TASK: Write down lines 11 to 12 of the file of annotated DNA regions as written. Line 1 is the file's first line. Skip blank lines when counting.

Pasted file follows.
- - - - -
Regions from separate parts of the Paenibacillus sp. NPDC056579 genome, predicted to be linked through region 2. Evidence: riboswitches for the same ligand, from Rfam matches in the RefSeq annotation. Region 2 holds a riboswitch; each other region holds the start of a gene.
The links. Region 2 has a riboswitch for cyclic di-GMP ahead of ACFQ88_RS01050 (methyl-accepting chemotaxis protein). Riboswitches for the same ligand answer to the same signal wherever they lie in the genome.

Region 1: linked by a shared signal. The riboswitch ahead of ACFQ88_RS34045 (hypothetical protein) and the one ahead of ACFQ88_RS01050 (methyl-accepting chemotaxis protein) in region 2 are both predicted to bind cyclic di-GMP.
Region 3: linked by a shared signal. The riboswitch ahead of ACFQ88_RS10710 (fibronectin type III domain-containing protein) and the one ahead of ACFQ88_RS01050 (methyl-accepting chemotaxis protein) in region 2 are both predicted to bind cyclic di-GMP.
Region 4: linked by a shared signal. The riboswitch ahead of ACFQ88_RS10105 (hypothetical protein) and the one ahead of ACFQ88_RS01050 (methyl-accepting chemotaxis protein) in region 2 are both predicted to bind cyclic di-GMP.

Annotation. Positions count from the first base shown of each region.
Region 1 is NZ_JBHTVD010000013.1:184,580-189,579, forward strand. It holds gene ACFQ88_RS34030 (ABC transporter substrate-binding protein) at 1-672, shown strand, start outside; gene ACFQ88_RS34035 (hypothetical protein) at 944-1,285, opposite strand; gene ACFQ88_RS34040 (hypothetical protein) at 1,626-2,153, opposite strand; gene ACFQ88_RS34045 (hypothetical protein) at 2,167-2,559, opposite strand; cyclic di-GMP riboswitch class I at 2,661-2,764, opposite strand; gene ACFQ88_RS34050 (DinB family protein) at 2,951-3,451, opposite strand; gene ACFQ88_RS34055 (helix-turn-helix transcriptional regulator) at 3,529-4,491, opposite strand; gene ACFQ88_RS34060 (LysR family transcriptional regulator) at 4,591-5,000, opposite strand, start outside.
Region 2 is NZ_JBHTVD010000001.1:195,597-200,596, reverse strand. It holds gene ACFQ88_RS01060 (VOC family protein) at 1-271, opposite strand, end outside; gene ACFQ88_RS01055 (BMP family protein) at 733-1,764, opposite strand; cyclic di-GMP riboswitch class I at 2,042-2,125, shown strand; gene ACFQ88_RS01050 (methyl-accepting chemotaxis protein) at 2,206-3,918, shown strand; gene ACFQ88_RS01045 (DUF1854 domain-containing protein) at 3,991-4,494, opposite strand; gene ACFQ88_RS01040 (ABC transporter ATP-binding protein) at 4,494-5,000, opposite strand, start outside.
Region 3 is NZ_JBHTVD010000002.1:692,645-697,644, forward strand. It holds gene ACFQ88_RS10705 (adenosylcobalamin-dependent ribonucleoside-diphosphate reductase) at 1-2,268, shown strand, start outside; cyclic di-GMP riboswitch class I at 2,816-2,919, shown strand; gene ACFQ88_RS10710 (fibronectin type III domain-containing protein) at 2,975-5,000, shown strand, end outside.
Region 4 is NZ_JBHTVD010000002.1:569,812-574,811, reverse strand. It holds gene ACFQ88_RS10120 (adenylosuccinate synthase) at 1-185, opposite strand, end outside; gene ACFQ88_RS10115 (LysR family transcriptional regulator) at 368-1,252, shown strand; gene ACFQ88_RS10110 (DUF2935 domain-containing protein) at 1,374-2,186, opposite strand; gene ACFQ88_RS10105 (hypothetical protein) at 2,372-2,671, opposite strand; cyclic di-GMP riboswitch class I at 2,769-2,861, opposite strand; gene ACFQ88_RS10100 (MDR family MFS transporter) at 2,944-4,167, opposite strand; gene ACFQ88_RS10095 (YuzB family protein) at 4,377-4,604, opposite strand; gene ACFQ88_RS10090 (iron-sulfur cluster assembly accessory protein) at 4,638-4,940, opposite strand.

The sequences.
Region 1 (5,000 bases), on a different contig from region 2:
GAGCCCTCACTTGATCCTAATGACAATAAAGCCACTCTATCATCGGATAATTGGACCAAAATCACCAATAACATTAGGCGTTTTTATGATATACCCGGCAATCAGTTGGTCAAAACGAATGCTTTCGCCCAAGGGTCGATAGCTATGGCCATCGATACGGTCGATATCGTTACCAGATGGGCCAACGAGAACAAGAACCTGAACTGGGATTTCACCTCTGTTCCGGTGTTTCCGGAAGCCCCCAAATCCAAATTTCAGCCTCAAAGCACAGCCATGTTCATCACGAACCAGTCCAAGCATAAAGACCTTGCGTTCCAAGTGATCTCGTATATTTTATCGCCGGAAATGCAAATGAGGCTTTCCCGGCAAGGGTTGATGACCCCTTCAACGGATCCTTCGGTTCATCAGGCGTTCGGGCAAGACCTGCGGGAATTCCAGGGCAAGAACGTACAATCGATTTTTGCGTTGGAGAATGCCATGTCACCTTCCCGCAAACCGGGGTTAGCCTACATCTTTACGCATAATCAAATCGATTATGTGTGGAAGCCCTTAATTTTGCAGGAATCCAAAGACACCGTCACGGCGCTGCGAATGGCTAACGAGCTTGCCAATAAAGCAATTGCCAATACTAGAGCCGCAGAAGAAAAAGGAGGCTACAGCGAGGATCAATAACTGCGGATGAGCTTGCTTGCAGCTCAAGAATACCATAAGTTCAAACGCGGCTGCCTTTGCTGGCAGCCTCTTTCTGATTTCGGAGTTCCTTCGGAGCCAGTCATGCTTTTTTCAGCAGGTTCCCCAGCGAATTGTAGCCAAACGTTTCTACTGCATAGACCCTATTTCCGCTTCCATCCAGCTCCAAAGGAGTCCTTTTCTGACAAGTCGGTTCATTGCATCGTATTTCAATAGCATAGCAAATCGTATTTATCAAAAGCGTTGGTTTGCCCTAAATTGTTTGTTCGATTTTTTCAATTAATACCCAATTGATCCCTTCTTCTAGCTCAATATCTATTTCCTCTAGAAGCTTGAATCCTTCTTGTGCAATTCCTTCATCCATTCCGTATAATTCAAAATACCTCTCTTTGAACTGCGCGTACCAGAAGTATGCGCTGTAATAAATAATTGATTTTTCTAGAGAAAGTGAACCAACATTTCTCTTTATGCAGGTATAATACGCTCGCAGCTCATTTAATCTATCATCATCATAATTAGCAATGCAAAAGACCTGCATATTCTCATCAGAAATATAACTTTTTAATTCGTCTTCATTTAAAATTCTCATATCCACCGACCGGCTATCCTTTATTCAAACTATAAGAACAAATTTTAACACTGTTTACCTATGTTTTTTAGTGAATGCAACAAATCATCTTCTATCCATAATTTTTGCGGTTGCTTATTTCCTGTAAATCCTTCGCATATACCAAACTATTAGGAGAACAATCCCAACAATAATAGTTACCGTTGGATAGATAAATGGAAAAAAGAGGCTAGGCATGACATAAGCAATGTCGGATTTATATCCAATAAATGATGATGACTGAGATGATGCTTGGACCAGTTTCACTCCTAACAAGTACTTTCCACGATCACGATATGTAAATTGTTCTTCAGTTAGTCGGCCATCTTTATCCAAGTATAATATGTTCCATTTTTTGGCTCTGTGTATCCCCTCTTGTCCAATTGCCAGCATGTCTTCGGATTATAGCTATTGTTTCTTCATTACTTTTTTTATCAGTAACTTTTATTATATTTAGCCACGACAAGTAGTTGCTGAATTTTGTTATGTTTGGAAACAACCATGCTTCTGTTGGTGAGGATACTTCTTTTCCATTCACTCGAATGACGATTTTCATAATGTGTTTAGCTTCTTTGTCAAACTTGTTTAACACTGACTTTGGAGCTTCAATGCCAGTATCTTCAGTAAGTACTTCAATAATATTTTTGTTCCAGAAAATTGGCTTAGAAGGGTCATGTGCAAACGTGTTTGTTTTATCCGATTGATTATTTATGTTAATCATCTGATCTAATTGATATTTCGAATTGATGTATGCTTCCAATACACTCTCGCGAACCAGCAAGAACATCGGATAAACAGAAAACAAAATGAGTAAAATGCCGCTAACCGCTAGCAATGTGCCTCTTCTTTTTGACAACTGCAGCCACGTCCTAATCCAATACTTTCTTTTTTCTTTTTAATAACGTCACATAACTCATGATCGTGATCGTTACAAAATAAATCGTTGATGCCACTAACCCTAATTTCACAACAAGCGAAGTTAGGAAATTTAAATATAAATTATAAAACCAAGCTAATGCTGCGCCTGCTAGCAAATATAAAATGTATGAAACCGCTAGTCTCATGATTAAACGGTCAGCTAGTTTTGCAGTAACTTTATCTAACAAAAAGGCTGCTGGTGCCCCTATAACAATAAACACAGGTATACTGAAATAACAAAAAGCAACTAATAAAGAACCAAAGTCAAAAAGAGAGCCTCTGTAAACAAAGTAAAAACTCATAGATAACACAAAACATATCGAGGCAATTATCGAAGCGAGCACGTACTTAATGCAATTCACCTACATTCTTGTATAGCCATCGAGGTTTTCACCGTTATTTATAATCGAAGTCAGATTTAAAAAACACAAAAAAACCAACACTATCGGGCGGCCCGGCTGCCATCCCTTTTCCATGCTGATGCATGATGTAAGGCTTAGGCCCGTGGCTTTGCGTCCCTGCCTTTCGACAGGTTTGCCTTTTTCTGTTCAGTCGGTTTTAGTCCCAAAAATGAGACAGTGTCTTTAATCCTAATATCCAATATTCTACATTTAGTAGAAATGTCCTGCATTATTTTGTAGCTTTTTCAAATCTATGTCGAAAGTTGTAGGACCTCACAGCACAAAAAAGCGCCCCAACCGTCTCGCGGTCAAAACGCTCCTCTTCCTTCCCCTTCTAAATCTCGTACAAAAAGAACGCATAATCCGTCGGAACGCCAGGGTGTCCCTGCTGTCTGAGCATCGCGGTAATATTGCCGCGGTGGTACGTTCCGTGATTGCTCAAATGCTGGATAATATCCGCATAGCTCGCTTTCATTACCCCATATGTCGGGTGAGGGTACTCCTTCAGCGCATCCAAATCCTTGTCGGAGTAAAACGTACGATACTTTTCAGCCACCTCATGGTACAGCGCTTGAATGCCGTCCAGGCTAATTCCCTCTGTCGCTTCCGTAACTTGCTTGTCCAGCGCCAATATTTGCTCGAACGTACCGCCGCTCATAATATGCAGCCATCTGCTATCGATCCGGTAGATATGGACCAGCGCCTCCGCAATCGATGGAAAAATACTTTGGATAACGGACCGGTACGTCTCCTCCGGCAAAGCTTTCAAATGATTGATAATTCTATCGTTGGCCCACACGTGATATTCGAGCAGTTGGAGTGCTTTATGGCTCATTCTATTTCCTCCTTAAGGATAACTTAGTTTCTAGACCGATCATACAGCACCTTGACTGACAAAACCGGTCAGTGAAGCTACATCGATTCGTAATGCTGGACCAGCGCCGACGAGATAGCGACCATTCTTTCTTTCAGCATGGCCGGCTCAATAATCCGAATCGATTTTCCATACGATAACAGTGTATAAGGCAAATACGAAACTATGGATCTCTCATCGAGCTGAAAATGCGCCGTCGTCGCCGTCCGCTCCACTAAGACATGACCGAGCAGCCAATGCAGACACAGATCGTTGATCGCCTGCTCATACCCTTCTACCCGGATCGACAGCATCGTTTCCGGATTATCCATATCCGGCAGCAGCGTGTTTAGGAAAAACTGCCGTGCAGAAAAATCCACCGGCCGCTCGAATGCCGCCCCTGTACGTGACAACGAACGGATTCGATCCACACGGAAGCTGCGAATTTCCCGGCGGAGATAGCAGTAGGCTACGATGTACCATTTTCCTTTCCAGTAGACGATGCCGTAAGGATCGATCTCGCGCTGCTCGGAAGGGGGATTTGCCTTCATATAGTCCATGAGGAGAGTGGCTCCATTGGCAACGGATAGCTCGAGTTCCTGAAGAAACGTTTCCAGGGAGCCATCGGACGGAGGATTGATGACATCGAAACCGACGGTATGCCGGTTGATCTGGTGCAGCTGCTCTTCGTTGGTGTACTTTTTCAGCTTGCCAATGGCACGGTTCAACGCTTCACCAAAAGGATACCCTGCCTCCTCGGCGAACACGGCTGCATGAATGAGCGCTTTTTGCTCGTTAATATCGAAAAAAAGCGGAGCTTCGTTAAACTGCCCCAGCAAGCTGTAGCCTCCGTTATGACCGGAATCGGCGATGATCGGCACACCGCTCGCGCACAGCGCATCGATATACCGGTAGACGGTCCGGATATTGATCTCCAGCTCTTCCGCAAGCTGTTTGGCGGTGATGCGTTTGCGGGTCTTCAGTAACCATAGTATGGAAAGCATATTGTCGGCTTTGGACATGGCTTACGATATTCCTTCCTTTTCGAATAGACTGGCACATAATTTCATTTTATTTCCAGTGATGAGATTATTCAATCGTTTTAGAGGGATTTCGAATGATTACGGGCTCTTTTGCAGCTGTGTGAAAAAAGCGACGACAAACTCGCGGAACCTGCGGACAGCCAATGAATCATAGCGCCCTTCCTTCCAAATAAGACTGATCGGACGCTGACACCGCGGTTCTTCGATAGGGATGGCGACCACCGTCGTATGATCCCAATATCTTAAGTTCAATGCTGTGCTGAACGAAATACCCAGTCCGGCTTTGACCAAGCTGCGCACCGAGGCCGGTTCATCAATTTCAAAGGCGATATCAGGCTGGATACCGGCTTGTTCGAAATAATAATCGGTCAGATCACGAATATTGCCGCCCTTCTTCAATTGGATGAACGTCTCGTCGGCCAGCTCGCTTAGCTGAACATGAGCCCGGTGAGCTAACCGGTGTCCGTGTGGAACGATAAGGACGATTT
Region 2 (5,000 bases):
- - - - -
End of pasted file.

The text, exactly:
The sequences.
Region 1 (5,000 bases), on a different contig from region 2: